Sure it is cheap, this is why they call it the cheap mans power. But the simple fact is that power is only there when the bottle is turned on which isn't when your driving to the store or driving back and forth from work like you get from force induction. Plus no need to make sure the turbo is at the right temp before using it or worry about it killing you if it springs a leak.



Plus, I don't have to worry about my wife accidentally getting on the throttle and having the turbo kick in and the car get away from her. (Not that it's an issue, I can't get her to open it up even with the bottle out of it so I can hear it from outside the car. I only know what I sound like from inside the cabin and in videos. She's afraid she'll break it or lose control of it with the tires spinning and make me mad at her. I try to tell her she'll never drive it as hard as I do. lol) It takes a conscious act of will to use my n2o, whereas turbos and superchargers are just a throttle blip away.
A issue with FWD/RWD, which is why man invented QUATTRO and why we go turbo like I said up above, because that power is in fact a throttle blip away


I'm not trying to say the bottle is better than the snail, they both have their own pros and cons. I'm just trying to say that it's not as dangerous as the reputation it's received when used correctly and it can be a nice addition to a turbo setup, especially when used to spray the intercooler to cool the incoming air charge from the turbo. (I'd still go for a co2 kit for that though.)
No need to use either to cool the intercooler if the right size intercooler is being used. This is why there is no Nitrous or C02 setups on my A4 even at 800+hp. Even on a pull from zero to 140+ mph my IC is still nice and cool after the run. Never even had heat soak issues while doing 10+ back to back runs on a dyno with just a small fan running in front of it.



Nitrous is not something that tends to be used on our turbo cars, this is why nearly everyone upgrades the turbo to get more power. I bet its a 99.9999% turbo upgrade vs nitrous bottle added. Funny part is that nearly all of the people that do add the bottle to a turbo Audi/VW is doing it on their show car and never actually using the nitrous, hell I bet most of them have never even put nitrous inside the bottle that is in their turbo Audi/VW. Its all about looks not actual function.
 
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Old 12-07-2010, 12:17 PM
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BTW comparing a nitrous bottle kit to a $2500 turbo kit is comparing apples to oranges. Better to compare it to the price of just the turbo seeing that there is way more to it then just throwing a nitrous bottle kit into a car. That is basically just hardware and as we all know when installing nitrous or a turbo the tuning must change. Plus if your talking about running a safer nitrous setup, there are the cost of controllers on top of the bottle kit and tuning.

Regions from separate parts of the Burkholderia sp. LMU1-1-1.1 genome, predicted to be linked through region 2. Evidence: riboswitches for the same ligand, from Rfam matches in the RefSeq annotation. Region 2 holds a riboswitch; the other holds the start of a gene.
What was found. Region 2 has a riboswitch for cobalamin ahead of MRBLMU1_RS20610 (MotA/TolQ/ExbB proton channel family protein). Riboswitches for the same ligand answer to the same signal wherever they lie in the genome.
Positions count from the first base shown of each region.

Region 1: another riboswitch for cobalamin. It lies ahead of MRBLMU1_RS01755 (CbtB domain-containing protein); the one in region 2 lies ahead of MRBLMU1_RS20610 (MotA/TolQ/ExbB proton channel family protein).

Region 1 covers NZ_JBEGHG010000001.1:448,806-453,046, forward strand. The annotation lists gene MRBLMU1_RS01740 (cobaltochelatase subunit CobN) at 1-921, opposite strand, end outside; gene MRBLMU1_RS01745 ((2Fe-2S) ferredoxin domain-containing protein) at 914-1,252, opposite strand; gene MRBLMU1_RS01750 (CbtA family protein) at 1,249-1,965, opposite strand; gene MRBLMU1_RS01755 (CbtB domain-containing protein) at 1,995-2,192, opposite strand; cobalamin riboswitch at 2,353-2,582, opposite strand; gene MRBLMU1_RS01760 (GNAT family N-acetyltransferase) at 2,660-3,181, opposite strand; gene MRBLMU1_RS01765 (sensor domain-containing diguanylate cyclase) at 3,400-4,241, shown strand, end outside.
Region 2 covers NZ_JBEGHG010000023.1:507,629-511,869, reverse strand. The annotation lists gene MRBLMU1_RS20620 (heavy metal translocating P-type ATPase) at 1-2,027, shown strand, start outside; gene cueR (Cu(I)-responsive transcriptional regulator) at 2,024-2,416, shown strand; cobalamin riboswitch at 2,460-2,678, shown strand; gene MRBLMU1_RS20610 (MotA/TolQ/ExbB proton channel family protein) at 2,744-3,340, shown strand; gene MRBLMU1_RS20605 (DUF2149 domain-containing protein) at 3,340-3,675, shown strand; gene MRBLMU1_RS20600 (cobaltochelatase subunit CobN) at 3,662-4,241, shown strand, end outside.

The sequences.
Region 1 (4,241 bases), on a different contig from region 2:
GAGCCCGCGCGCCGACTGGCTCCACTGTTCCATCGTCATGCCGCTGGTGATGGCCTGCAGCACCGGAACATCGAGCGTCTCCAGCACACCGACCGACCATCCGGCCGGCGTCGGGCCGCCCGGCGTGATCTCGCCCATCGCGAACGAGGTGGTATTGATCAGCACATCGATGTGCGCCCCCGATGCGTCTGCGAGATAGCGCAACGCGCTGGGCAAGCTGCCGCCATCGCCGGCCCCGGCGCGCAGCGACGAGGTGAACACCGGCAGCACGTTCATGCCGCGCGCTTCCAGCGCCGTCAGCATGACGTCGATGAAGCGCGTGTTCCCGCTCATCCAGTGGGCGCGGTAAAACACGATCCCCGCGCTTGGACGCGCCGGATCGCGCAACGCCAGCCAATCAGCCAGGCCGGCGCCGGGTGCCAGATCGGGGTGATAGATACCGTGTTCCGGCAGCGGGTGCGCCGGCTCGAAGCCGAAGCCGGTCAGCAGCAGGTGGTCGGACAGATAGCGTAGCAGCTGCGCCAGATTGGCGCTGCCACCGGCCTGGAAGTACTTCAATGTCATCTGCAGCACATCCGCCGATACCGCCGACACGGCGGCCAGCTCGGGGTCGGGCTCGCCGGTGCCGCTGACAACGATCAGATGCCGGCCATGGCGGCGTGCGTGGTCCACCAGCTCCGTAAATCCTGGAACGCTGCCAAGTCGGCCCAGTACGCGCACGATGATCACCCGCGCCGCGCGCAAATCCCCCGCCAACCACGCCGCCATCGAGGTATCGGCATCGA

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Old 12-08-2010, 02:40 PM
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Originally Posted by Mike-2ptzero View Post
Well then I guess that makes 2 of us seeing that I am just slightly older then you at 43 and have been drag racing my own A4 for 10 years which runs mid 10's.
I checked out your video, she's a quick beast!



Originally Posted by Mike-2ptzero View Post
Well that is easy to follow for a NA car, but seeing that most turbo owners that add nitrous are doing it to spool the turbo up at the track then whats the point of that if you CANT do it in 1st gear when launching. Might as well just use anti lag to produce high enough boost levels to get the car off the line. Sure it can be safe, but it is not 100% fool proof now is it? Ask anyone that is running and they will tell you that there is always going to be a chance of something going wrong. Easier to keep that % down for a person that is only using it at the track, but much higher for someone using it on their daily driver and maybe even on the street. It isn't like that person is checking every single little thing on the car before starting it up like you find people doing on a track car.